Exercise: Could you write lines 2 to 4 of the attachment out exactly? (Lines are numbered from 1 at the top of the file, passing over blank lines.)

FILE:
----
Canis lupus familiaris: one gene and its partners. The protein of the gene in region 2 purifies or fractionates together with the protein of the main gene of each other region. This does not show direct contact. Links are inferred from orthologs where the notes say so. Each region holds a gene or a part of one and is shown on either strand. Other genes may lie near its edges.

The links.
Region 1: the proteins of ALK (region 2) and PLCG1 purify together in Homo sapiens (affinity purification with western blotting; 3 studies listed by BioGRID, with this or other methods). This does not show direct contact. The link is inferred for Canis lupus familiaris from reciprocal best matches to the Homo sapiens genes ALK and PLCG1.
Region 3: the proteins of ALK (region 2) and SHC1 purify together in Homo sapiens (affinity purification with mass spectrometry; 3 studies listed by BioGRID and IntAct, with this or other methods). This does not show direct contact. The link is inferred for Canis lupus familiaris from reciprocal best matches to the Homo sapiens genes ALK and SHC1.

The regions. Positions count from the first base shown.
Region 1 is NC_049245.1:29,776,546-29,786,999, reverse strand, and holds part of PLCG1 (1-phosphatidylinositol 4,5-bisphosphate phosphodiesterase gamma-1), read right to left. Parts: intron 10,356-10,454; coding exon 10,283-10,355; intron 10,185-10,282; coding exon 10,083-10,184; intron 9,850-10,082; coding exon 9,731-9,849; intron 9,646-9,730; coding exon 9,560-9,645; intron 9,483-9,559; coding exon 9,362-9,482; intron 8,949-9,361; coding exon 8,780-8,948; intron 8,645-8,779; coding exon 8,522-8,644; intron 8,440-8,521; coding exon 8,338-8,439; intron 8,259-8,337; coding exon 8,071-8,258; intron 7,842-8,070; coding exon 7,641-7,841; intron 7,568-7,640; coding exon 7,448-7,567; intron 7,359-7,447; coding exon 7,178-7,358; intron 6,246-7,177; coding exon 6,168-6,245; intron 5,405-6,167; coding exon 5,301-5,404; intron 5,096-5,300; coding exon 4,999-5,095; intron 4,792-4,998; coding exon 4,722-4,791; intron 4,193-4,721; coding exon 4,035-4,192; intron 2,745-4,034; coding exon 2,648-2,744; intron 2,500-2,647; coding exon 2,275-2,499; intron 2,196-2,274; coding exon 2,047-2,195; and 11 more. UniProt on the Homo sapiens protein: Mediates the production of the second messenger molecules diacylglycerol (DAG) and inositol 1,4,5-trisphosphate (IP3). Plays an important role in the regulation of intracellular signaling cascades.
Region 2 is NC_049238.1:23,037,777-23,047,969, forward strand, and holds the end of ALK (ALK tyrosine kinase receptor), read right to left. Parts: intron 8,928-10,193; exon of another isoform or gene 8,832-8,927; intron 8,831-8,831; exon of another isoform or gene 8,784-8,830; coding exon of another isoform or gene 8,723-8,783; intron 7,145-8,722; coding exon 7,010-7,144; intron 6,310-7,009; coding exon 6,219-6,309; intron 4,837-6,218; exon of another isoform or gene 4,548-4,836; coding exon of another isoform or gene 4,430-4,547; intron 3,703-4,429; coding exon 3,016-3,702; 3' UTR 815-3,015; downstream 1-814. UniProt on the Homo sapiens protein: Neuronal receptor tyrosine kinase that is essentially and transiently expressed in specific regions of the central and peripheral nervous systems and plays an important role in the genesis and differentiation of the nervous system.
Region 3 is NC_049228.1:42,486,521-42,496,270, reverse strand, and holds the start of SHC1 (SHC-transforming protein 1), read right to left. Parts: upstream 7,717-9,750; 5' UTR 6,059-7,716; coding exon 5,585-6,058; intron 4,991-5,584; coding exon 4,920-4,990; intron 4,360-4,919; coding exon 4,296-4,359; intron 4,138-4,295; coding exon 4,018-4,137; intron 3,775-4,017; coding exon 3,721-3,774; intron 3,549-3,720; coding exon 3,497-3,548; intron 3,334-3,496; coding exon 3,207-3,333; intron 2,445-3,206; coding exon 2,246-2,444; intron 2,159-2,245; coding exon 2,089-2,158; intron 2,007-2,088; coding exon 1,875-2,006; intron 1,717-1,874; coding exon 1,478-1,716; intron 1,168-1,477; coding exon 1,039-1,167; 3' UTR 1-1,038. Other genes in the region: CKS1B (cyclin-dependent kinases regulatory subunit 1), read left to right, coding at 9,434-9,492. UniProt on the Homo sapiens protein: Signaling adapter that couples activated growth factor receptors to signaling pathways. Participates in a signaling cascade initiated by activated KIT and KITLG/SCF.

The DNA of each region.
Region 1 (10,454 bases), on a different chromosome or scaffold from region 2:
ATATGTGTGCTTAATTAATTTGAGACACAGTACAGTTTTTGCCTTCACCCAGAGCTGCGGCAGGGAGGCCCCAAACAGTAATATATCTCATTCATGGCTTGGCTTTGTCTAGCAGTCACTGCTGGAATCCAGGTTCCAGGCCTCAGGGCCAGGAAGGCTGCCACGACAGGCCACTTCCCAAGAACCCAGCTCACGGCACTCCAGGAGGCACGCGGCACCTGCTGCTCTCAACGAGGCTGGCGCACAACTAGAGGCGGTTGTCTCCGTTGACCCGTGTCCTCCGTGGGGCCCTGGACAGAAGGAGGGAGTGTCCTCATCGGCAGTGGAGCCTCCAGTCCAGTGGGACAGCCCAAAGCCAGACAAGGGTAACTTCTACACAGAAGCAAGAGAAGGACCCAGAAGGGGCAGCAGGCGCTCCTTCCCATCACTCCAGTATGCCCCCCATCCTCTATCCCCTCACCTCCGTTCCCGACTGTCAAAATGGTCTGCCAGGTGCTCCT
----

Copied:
The links.
Region 1: the proteins of ALK (region 2) and PLCG1 purify together in Homo sapiens (affinity purification with western blotting; 3 studies listed by BioGRID, with this or other methods). This does not show direct contact. The link is inferred for Canis lupus familiaris from reciprocal best matches to the Homo sapiens genes ALK and PLCG1.
Region 3: the proteins of ALK (region 2) and SHC1 purify together in Homo sapiens (affinity purification with mass spectrometry; 3 studies listed by BioGRID and IntAct, with this or other methods). This does not show direct contact. The link is inferred for Canis lupus familiaris from reciprocal best matches to the Homo sapiens genes ALK and SHC1.